Shirley Bassey’s version of ‘This Is My Life’ (La Vita) is over the top, and has provided an emotional climax to many of her most memorable shows. This song was originally written by Bruno Canfora, with Italian lyrics by Antonio Amurri. However, Norman Newell wrote the definitive English version of this piece and it became one of Bassey’s signature songs and, certainly, a show stopper.
Unfortunately Shirley Bassey’s UK sales continued to flounder. This was partly the result of her absence for tax purposes and also by the scandals that the press featured about her two daughter and, her failed marriage to her first husband, which was tragically highlighted by his suicide. This had been followed by her second marriage to Italian producer Sergio Novak which also ended in divorce.
But as Shirley herself has said, “You can’t have success without pain and sacrifice”.
It is also important to remember that the mid-60s onwards, were also a time of massive change in the music industry, with rock and pop beginning to dominate the charts. The radio scene and output was also changing, and it was to be a difficult challenge for Shirley Bassey to remain in the limelight, and retain her established fan base.
Buy Dame Shirley Bassey’s music: https://www.amazon.com/Shirley-Bassey/e/B000AQ2D9K
William Price King is an American jazz singer, musician and composer. Originally he studied classical music and opera but over the years his style has evolved to what many refer to as the ‘sweet point’ where music and voice come together so beautifully.
His vocal mentors are two of the greatest giants in jazz, Nat King Cole and Mel Torme. His jazz album, ‘Home,’ is a collection of contemporary songs and whilst clearly a homage to their wonderful legacy it brings a new and refreshing complexity to the vocals that is entrancing.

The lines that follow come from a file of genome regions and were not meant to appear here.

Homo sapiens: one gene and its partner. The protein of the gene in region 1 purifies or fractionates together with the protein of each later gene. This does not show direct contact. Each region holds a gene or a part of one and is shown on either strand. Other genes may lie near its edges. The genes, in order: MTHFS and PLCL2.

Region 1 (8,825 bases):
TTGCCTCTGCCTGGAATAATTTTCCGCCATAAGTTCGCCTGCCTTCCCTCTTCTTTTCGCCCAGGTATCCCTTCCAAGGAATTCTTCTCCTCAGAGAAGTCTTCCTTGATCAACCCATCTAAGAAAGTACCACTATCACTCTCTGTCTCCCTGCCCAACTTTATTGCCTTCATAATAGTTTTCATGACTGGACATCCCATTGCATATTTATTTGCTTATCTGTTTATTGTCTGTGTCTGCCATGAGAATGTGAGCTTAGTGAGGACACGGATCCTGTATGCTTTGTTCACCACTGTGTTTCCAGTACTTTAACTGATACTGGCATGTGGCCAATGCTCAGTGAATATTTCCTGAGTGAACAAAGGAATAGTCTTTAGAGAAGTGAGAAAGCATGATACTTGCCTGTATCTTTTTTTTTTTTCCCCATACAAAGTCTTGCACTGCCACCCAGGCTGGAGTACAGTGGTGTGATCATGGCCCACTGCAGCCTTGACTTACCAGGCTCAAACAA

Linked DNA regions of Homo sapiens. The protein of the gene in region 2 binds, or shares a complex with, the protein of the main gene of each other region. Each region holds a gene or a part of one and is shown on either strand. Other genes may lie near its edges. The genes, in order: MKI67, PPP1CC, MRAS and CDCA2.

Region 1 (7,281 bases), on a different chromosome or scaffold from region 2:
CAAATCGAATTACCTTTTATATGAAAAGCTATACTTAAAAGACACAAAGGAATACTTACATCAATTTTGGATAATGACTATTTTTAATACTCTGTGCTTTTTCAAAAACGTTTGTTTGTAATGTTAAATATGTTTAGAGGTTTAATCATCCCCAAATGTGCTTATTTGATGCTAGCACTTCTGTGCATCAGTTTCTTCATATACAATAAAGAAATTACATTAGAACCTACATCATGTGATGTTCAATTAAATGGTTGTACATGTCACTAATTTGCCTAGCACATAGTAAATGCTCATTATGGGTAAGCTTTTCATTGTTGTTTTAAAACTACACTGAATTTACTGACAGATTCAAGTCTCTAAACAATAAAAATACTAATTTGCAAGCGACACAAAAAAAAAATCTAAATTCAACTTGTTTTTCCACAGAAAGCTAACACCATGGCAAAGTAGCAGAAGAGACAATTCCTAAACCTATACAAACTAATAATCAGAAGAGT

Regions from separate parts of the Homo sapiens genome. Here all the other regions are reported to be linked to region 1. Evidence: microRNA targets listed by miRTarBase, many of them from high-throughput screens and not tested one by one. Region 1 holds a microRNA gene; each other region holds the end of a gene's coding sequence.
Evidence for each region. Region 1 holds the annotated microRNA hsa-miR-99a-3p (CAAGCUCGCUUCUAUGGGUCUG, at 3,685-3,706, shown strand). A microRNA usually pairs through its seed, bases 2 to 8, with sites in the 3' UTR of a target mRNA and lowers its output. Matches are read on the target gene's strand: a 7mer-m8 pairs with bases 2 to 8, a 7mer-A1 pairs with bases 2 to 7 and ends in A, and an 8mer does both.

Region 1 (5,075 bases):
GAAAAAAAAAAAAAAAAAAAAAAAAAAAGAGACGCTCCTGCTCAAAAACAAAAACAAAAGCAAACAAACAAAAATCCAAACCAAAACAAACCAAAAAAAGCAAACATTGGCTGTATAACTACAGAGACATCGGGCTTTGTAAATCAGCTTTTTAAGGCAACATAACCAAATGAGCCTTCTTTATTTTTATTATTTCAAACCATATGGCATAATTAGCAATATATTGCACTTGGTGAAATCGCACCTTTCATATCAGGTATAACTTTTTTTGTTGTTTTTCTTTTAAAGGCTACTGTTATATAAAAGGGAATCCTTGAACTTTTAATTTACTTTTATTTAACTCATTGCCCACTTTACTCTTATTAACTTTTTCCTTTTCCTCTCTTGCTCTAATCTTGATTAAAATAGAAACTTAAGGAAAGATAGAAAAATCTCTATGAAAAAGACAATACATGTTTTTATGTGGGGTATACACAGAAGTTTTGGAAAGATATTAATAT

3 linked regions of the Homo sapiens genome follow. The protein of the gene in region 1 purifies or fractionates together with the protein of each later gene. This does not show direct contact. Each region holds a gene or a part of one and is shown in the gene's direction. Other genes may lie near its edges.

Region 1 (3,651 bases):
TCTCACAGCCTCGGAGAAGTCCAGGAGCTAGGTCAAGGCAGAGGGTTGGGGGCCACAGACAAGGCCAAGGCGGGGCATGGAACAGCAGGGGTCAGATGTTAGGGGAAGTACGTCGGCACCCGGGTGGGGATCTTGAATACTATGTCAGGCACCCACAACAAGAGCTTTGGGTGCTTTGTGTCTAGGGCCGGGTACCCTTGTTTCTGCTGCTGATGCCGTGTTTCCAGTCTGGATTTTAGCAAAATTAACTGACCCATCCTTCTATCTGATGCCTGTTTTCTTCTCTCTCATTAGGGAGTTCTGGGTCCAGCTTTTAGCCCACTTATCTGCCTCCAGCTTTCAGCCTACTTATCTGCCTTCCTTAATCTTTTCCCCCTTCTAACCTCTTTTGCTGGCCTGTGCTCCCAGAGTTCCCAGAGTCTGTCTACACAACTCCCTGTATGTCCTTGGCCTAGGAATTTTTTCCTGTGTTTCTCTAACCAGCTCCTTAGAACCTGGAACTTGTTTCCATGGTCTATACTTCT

His latest album Eric Sempe and William Price King is now available to download. The repertory includes standards such as “Bye Bye Blackbird” (a jazz classic), Sting’s “Englishman in New York,” Queen’s “The Show Must Go On”, Led Zepplin’s “Stairway to Heaven” and other well-known jazz, pop, and rock classics.
William and Eric Sempe have also brought their own magic to the album with original tracks such as Keep on Dreaming and Red Snow with collaboration with Jeanne King
Download the new album. http://cdbaby.com/cd/williampriceking
William is currently in France where he performs in popular Jazz Venues in Nice and surrounding area.
Connect to William
Website – http://www.williampriceking.com/
Facebook – https://www.facebook.com/WilliamPriceKing
Twitter – @wpkofficial
Regular Venue – http://cave-wilson.com/
Previous Legends can be found here:
You will find the previous artists.. Luciano Pavarotti, Andrea Bocelli, Kiri Te Kanawa in this directory.
And for the Jazz in this directory.
Thank you for dropping in today and I hope you have enjoyed the show.. Please feel free to share.